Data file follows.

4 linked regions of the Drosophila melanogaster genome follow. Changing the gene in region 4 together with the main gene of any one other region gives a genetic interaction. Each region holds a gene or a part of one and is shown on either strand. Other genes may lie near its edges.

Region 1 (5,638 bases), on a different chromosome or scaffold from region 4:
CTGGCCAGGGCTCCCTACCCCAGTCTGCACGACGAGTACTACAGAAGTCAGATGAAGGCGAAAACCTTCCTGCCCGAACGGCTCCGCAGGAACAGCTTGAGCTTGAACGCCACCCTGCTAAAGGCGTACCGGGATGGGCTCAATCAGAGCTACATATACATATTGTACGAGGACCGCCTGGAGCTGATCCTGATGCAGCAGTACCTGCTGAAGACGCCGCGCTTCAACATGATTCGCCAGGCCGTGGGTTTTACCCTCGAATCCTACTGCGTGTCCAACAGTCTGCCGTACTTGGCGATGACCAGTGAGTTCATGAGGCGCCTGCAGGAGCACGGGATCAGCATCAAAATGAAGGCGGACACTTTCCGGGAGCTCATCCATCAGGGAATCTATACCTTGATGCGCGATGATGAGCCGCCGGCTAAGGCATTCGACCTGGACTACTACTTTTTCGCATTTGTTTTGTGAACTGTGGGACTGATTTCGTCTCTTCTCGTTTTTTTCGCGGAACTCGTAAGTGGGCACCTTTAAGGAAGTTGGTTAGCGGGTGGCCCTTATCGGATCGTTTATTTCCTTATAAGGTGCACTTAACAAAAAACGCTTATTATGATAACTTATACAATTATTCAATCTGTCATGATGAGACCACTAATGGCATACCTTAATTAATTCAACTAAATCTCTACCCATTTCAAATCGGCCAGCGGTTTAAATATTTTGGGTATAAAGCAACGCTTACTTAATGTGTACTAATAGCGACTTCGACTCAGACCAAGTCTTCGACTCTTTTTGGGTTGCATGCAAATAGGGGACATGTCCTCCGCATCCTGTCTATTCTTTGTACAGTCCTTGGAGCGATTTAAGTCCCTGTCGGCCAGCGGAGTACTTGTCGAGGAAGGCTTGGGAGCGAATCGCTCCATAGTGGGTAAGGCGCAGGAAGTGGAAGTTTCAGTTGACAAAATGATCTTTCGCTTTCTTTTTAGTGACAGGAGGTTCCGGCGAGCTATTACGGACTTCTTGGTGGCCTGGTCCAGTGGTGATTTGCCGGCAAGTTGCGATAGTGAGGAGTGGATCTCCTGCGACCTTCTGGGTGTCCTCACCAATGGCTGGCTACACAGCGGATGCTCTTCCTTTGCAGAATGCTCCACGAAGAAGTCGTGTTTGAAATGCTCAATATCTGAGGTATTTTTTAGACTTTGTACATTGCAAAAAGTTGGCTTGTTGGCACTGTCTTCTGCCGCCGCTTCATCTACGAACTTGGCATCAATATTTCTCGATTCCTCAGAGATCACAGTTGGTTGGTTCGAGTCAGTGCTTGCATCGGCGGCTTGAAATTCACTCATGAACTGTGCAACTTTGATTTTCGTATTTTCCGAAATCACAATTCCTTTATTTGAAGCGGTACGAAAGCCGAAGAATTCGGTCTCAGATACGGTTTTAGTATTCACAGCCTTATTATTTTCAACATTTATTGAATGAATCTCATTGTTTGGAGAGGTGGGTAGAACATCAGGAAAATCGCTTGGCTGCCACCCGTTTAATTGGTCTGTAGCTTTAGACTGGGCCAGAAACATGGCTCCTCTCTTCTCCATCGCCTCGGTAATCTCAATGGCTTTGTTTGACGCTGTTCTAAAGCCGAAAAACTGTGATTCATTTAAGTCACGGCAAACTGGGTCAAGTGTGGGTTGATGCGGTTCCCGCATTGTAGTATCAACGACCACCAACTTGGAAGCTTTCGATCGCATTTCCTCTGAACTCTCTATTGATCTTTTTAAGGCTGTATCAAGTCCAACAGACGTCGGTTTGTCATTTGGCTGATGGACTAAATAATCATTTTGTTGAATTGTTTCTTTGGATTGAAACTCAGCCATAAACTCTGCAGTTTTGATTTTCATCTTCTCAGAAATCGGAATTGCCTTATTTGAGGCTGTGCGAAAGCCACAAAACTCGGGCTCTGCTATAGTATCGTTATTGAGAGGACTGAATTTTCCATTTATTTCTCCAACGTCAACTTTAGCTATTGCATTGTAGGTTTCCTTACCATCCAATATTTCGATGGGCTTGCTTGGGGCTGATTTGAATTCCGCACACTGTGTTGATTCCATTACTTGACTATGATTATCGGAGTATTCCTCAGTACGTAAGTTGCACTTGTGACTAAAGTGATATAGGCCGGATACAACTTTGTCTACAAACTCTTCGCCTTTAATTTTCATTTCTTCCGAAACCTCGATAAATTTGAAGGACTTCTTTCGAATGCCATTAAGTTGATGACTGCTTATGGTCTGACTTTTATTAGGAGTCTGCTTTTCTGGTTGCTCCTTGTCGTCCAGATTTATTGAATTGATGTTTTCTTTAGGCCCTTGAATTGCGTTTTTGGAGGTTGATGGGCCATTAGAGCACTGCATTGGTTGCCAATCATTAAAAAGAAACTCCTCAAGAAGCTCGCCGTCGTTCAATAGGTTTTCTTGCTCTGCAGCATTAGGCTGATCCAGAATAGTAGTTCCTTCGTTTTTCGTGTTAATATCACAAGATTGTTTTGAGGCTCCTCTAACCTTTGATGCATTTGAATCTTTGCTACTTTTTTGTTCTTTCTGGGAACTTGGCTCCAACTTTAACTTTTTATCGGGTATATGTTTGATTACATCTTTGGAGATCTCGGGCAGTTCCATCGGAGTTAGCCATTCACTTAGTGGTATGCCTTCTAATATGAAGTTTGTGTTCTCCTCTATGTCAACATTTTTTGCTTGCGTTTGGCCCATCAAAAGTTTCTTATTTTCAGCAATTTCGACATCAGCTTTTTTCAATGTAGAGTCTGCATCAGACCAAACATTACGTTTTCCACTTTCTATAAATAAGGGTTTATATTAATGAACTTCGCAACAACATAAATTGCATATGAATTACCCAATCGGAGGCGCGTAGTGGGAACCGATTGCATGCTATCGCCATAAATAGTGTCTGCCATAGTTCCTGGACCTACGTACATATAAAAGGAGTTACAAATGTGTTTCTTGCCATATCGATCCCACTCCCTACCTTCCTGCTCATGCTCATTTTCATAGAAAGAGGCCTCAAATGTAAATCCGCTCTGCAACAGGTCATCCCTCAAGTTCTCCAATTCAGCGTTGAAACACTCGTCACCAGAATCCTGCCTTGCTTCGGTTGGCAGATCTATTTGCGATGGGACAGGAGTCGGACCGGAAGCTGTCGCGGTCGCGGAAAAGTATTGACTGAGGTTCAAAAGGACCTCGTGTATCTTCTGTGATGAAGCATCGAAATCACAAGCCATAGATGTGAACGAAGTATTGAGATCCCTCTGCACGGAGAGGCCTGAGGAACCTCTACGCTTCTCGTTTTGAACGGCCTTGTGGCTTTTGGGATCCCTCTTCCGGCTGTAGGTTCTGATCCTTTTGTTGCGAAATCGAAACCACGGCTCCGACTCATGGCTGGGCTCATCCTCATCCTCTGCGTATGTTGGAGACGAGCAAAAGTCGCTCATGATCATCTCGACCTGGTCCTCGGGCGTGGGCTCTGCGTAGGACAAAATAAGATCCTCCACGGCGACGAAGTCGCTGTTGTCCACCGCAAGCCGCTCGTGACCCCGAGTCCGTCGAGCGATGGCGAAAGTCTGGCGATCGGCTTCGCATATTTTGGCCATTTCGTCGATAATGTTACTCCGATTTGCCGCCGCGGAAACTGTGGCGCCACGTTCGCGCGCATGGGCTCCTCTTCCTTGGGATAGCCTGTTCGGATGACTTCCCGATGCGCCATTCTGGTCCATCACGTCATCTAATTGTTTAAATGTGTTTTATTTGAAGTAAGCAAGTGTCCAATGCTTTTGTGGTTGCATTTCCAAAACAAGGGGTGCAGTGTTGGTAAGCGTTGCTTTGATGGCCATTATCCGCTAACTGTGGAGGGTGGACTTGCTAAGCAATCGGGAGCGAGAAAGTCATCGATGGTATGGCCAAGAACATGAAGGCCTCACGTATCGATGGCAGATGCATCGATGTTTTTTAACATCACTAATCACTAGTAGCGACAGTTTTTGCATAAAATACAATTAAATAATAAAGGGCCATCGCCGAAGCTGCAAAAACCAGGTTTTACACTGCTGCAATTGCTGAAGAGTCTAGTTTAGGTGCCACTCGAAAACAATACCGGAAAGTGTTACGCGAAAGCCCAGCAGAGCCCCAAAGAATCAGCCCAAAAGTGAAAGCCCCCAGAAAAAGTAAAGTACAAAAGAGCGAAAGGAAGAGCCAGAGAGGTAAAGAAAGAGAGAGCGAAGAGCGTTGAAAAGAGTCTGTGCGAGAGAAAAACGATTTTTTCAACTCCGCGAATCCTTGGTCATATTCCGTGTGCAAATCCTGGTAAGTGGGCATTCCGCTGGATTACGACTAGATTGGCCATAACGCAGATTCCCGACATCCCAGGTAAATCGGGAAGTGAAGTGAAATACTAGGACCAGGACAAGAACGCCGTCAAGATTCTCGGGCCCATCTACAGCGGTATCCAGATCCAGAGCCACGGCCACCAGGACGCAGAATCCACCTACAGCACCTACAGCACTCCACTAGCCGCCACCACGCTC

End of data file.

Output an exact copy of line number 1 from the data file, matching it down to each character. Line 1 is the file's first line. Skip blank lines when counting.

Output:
4 linked regions of the Drosophila melanogaster genome follow. Changing the gene in region 4 together with the main gene of any one other region gives a genetic interaction. Each region holds a gene or a part of one and is shown on either strand. Other genes may lie near its edges.